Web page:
Stories and Projects Gallery 

A short series that follows a disastrous encounter between several complete strangers and unknown entities, and a mysterious and potentially dangerous situation that follows.

Patrons Of The Pen

Throughout history and mythology there have been many, who were revered for involvement and shaping of the writing and learning arts. They have been named as patrons of the craft of writing in all its many forms. Each culture has at least one, and the stories behind them are often fascinating. From the East to the Western cultures, we'll explore the Patrons Of The Pen.

(Click the image to read)

Sugawara no Michizane is the patron deity over scholarship, study, and poetry for the country of Japan and is also known as Tenjin. Many students visit his shrines for blessings in their study every year.

                         Odin

Known as the god of a thousand names, one for each aspect of his character, Odin is a complicated, mysterious patron. Known as a god of death, healing, sorcery, and battle (among other things), in Norse mythology, Odin is truly a master of many hats. Despite so many parts, Odin is also the god of knowledge, poetry, and the runic alphabet, and took extreme measures to gain all of them.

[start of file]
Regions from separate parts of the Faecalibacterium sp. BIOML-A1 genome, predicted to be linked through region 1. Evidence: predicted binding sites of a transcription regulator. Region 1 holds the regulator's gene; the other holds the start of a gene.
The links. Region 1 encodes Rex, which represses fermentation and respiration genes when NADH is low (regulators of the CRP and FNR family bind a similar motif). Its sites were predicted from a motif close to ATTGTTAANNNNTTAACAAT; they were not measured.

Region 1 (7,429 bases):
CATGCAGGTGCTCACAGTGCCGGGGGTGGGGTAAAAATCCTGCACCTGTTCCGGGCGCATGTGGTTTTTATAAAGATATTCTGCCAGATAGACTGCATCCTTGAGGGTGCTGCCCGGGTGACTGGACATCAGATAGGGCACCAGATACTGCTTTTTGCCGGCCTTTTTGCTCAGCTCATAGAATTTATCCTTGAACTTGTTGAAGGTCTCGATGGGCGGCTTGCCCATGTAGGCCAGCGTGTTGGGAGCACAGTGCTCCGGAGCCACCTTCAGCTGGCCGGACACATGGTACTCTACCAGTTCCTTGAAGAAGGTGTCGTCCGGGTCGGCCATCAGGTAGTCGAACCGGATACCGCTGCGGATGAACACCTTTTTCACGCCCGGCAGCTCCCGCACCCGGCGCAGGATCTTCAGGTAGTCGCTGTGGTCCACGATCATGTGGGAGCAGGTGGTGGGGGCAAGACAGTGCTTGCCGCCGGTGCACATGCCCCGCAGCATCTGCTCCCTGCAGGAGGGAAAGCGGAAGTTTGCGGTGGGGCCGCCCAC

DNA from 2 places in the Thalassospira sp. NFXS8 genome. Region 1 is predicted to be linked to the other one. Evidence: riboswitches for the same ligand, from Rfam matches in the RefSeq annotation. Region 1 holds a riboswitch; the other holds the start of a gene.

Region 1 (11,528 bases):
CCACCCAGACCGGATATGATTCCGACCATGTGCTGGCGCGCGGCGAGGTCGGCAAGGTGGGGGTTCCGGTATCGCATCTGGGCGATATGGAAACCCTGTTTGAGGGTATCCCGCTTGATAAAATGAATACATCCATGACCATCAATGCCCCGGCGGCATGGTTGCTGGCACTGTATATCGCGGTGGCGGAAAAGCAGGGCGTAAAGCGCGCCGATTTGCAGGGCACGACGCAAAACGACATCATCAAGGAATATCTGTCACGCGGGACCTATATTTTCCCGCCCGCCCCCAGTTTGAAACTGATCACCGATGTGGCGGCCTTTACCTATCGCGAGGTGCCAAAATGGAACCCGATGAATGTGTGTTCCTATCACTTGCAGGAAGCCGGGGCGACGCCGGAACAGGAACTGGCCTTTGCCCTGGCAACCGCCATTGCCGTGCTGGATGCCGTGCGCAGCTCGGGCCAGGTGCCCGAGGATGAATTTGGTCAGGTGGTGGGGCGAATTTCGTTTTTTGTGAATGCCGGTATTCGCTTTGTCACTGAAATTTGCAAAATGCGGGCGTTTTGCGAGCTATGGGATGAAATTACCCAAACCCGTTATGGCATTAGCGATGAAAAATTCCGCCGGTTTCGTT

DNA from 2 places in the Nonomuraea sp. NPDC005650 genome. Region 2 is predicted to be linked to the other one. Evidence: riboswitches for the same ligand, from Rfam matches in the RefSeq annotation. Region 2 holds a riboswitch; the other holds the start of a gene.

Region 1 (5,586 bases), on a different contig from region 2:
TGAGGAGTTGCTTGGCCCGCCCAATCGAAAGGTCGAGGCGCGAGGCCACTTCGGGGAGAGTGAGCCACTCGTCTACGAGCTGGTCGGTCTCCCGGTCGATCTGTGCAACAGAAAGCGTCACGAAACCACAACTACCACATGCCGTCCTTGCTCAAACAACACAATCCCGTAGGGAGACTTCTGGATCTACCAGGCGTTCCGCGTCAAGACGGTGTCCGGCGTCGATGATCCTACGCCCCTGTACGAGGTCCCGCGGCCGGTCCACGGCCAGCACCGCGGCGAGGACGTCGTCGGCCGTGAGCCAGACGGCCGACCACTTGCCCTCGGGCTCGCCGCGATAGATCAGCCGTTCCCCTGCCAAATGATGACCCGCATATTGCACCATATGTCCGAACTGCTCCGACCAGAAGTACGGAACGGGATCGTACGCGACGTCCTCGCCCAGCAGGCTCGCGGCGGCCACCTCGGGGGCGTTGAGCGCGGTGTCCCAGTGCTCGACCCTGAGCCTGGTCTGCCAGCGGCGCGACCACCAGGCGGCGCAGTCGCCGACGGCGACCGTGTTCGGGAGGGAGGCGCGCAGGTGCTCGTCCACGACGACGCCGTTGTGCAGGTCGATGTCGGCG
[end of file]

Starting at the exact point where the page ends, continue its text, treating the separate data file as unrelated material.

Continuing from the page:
Sarasvati2.jpg

Dressed in pure white and unadorned by jewels and ornaments, I represent the pursuit of knowledge over the material and the purity of true knowledge. Sitting upon the white lotus, accompanied by a swan, I am purity and known throughout the world by many names, I am Sarasvati, muse, and patron to the artist, mother of the Vedas, the origin of speech and so much more. I am the goddess of knowledge, music, the creative arts, speech, and the sciences and while my arms represent the four aspects of human personality, I offer in three hands ways through literature and music, to express them, and in my fourth, I hold a pot of sacred water.”

feathered serpent.jpg

Serpent comes from the Latin serpens, meaning a creeping thing or snake. The symbol is one of the oldest and most commonly used across ancient cultures symbolizing wisdom, death, rebirth, fertility, protection, procreation, wisdom and knowledge. North and Meso American serpents have for long years been venerated as bringing knowledge and wisdom enough to build whole civilizations and to bring the wisdom to grow and thrive in both.

Sugawara no Michizane (Tenjin)

Sarasvati
The Great Serpents:
Horned and Plumed

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